Commentary: `I'm Shocked! There Are People Working In Here!'Gail Edmondson
Imagine a country where a chief executive could be jailed because his managers work more than 39 hours a week without overtime pay or compensating time off. These aren't factory workers, but the well-paid people who in most countries rack up workweeks of 50 hours or more in offices and rarely take their full vacation. Where might that kind of regime earn the boss a prison term? Mais, c'est la France!
As the Socialist government of Prime Minister Lionel Jospin debates a 35-hour workweek, France has focused much attention on working hours. Officials are now enforcing the current 39-hour rule, which applies even to managers, with renewed vigor. The labor-market police unit, the Inspection du Travail, has been raiding companies to catch finance managers, engineers, software programmers, and marketing executives who, in violation of the law, work past 7:00 p.m. without keeping records of their overtime--and without compensation. Quelle horreur!
"FASCISM?" Thousands of citations have been issued, threatening CEOs with fines up to $1 million and maximum jail terms of two years. Electronics giant Thomson-CSF, furniture maker Ikea, and retailer Auchan have been forced to introduce time clocks for managers. In Thomson's case, such a move settled 6,057 citations in December.
At telecom giant Alcatel Alsthom, management protested in early March. In raids on subsidiary Alcatel CIT, inspectors interrupted executives with clients and harassed engineers, who complained they were brutishly herded into an interrogation area. Alcatel's managers denounced the "administrative fascism" of the union leaders who invited the inspection and the officials who conducted it, comparing their behavior to that of Nazi storm troopers. The union, the CFDT, which is loosely aligned with the governing Socialists, has sued for defamation.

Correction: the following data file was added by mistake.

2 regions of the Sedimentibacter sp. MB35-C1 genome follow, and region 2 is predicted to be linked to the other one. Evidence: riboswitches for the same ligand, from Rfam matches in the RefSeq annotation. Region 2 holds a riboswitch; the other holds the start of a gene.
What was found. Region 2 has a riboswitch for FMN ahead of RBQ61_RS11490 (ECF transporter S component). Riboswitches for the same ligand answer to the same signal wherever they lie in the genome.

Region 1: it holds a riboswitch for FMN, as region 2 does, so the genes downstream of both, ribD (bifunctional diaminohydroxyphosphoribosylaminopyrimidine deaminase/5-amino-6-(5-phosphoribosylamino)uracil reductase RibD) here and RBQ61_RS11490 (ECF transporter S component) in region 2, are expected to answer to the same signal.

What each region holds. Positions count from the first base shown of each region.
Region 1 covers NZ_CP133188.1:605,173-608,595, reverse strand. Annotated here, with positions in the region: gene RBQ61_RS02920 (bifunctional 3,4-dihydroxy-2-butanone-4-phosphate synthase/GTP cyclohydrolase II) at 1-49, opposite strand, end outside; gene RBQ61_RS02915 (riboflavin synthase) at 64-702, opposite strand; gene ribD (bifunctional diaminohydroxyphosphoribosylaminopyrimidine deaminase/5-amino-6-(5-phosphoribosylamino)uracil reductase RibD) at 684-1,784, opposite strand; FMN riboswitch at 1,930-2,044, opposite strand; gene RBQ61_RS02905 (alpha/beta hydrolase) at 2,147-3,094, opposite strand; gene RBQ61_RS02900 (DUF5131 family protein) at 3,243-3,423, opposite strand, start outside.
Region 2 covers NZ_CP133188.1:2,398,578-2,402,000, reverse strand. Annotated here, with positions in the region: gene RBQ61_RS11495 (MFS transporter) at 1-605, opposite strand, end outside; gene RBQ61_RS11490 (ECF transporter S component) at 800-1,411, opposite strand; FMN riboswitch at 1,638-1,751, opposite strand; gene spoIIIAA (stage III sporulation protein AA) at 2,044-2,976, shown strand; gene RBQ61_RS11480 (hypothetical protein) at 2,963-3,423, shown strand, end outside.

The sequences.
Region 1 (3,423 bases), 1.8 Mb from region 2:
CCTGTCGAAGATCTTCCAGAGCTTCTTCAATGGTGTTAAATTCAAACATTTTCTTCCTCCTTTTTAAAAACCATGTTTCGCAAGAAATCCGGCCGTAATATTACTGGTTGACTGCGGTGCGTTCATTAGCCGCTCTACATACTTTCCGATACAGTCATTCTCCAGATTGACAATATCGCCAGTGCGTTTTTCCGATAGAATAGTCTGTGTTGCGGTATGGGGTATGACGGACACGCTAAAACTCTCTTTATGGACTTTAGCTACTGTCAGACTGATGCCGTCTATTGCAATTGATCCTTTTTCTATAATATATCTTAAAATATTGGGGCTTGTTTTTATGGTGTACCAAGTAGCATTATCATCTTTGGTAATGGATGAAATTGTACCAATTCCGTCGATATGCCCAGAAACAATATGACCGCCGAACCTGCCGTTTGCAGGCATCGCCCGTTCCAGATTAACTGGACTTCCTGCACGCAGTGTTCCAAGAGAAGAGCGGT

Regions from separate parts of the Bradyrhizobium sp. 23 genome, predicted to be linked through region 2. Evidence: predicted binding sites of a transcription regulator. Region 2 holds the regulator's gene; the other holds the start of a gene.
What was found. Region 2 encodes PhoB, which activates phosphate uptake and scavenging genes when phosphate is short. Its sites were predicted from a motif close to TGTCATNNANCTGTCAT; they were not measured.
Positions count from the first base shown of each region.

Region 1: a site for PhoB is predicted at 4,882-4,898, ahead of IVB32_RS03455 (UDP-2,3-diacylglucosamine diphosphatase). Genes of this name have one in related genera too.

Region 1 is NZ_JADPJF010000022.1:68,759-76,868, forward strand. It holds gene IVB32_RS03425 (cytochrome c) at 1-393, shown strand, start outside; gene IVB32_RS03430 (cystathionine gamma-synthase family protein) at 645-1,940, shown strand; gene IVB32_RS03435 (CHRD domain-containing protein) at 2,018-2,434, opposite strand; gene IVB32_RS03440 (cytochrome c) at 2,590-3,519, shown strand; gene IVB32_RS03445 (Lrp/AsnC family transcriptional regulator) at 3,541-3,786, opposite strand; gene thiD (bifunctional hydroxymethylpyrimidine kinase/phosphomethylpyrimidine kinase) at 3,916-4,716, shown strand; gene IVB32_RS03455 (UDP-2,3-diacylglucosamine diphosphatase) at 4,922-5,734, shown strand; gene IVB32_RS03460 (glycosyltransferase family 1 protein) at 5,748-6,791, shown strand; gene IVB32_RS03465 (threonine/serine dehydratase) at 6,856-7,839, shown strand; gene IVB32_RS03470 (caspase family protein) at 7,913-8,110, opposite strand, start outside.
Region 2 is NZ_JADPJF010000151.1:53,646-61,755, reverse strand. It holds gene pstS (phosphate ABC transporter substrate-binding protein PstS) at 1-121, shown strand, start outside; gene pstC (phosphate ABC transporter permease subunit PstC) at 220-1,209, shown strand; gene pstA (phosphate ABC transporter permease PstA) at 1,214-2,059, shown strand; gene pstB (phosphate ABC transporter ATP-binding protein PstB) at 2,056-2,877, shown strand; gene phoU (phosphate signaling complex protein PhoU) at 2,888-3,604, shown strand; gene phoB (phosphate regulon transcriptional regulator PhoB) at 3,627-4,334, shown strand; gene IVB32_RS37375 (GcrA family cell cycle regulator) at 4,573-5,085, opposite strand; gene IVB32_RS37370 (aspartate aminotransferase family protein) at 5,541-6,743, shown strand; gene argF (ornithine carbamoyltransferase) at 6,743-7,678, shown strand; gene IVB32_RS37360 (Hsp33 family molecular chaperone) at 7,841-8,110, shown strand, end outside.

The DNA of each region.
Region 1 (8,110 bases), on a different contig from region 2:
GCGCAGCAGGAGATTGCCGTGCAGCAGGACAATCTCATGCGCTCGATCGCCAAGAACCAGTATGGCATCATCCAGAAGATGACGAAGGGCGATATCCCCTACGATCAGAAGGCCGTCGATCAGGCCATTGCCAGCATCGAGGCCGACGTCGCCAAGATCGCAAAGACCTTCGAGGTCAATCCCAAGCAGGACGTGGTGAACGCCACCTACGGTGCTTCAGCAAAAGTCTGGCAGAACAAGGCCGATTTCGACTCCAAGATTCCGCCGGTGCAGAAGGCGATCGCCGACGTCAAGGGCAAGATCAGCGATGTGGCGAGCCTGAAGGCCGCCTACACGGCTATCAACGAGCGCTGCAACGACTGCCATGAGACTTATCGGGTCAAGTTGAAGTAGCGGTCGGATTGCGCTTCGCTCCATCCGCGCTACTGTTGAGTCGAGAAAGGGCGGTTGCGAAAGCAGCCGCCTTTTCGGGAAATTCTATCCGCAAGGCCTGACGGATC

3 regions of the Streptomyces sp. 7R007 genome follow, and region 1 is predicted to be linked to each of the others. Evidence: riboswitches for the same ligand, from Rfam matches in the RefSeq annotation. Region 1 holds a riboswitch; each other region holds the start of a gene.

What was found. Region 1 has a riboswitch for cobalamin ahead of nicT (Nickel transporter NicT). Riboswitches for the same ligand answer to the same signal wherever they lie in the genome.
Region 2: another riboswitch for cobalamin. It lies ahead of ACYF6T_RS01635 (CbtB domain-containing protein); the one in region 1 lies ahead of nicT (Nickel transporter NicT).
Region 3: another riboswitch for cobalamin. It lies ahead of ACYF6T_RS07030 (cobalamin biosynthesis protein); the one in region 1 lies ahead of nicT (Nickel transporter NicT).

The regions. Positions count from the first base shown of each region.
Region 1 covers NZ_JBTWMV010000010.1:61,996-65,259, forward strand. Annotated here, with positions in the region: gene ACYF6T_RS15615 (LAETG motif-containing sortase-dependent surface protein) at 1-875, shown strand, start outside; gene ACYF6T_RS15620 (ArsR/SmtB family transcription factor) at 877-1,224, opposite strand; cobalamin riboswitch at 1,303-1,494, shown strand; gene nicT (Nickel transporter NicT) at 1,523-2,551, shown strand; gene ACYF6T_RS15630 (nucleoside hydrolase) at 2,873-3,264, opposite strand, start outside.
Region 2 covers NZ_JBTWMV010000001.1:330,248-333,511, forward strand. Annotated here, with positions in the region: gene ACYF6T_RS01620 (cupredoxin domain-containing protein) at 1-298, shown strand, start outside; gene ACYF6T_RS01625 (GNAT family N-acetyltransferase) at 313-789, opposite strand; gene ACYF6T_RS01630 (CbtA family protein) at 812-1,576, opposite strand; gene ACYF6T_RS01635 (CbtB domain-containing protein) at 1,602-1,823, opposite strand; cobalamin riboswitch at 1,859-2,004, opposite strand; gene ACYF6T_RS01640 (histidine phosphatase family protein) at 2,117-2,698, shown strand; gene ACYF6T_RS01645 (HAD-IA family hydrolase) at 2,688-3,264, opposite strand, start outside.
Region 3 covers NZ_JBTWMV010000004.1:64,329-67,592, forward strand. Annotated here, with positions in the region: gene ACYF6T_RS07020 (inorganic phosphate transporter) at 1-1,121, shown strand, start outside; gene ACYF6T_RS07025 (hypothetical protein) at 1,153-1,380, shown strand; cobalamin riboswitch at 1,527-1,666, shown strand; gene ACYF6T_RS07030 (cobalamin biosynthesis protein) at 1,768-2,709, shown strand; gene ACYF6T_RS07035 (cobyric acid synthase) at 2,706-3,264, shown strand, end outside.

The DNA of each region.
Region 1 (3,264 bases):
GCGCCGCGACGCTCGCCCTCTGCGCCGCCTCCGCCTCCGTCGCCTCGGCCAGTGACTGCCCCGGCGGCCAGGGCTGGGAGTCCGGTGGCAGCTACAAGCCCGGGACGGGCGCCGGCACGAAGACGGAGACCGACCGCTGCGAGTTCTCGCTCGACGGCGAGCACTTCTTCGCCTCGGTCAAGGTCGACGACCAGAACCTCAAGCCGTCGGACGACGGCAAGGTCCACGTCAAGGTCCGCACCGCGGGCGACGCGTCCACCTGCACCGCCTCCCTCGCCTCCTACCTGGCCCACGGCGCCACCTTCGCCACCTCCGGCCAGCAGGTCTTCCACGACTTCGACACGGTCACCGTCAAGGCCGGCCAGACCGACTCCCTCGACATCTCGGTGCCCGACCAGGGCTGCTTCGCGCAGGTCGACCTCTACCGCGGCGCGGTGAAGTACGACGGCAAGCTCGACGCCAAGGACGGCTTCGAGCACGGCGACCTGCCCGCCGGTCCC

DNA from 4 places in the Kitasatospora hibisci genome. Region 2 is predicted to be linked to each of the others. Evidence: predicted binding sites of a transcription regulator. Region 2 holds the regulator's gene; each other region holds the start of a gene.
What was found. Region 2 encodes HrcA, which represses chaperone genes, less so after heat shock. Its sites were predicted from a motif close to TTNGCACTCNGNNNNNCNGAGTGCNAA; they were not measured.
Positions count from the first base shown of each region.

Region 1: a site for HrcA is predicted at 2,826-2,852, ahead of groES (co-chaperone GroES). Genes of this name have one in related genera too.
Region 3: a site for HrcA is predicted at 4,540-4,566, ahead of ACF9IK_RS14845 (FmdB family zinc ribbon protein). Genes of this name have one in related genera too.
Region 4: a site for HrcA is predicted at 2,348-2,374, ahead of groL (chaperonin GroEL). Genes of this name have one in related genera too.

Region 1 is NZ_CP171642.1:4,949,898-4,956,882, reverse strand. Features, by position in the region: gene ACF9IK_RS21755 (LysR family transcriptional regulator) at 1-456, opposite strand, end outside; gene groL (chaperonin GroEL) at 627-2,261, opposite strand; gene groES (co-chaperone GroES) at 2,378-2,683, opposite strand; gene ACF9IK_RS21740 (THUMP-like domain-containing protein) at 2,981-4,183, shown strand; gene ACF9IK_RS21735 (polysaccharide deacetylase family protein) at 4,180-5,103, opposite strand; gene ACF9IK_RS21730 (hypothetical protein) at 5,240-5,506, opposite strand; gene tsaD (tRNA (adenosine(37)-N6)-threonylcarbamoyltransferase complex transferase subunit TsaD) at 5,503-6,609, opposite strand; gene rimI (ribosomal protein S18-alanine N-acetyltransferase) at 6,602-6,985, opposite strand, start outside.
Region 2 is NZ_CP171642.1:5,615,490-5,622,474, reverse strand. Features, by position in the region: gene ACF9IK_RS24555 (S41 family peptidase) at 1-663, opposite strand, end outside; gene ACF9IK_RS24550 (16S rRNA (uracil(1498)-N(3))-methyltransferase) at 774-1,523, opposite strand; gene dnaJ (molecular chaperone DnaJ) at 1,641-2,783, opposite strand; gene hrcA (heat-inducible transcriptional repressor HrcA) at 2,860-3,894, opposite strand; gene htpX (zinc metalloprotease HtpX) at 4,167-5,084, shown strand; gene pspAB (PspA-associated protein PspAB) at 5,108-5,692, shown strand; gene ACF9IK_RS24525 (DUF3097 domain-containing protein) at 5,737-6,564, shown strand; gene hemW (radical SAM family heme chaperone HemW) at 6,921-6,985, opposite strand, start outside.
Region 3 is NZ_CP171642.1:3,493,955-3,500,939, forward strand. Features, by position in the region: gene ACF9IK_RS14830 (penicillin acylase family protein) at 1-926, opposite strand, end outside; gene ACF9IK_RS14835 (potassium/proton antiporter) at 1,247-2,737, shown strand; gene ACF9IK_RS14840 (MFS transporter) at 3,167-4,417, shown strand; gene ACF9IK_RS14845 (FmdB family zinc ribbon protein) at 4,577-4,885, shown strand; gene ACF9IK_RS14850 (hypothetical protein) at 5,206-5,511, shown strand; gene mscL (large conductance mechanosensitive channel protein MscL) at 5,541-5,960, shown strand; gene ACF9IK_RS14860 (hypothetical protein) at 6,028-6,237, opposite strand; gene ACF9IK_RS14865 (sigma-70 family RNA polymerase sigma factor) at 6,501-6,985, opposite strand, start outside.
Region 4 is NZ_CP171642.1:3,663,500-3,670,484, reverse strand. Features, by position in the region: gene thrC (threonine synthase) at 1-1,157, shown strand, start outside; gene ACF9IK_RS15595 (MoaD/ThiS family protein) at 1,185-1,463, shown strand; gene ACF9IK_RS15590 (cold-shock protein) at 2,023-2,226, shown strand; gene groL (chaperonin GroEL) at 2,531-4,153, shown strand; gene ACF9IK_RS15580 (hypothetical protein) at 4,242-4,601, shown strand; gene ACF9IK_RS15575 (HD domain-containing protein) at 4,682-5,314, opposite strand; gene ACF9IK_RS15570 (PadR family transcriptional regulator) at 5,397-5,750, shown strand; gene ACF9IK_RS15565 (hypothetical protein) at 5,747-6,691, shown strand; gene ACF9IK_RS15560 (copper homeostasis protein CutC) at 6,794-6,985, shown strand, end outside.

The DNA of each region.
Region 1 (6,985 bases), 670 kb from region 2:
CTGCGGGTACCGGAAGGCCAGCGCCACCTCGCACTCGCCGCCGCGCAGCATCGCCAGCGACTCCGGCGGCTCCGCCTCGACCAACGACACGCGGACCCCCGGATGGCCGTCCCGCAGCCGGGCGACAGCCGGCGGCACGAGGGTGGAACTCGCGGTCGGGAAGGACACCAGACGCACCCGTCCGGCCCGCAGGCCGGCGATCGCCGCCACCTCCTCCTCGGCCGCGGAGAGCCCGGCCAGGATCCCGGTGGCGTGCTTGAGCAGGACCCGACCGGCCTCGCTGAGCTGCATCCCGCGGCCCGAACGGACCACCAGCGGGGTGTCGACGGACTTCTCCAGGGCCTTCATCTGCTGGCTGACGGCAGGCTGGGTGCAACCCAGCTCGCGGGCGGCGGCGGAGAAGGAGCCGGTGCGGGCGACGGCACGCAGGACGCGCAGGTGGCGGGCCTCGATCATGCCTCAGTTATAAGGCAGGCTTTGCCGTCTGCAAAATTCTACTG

With unemployment stubbornly high, the Jospin government's response is to redistribute work. And because that is considered the moral thing to do, Paris has considerable backing. But divvying up the pie into ever smaller pieces seems to be the sum total of the Socialists' creativity.
It's a sad tally. The intent of the 35-hour workweek and the raids is to force new hiring. If you have to pay a software engineer 100% more because he works 60 hours a week, why not hire another engineer? But dividing up existing wealth won't create new wealth. Controls on the labor market won't encourage companies to invest or startups to launch businesses. "The government has to think more about the needs of a service economy," says Bernard Dufau, president of IBM France. "They're imposing more rigidity when what's needed is flexibility."
The false assumption is that France's economy can operate in a vacuum. How should Thomson-CSF compete with Lockheed Martin Corp. when U.S. managers can log 60-hour weeks for a fixed salary? While Thomson's managers take weeks of compensatory time off, rivals will eat their lunches.
TREADMILL. Indeed, a rising number of French workers are bolting for opportunities abroad--where managers might put in 12-hour days but reap a pile of stock options. Foreign companies provide incentives for hard work, instead of relegating workers to a treadmill that honors the lowest common denominator.
If reason prevails, lawmakers will separate managers from hourly workers as they debate the 35-hour workweek. Labor Ministry officials, taken aback by the aggressive raids of workplace inspectors, acknowledge the need for separate rules for managers. Industry leaders hope to break the straight-line equation between hours and compensation. Instead of paying overtime for hours in excess of the limit, companies would offer a package of benefits, such as training programs and additional vacation days, for a manager's more demanding duties. In 1984, IBM France negotiated an agreement like this. Under it, managers can receive two or three days per quarter in extra vacation, at the discretion of their superiors, for excessive overtime.
French managers are no strangers to overtime. One survey indicates that half of them work more than 46 hours a week--and 25% more than 51. Accordingly, some unions say managers should get an additional five to six weeks of vacation a year, bringing the total to 10 to 12 weeks--almost one week in four. Imagine how many companies would remain in France then.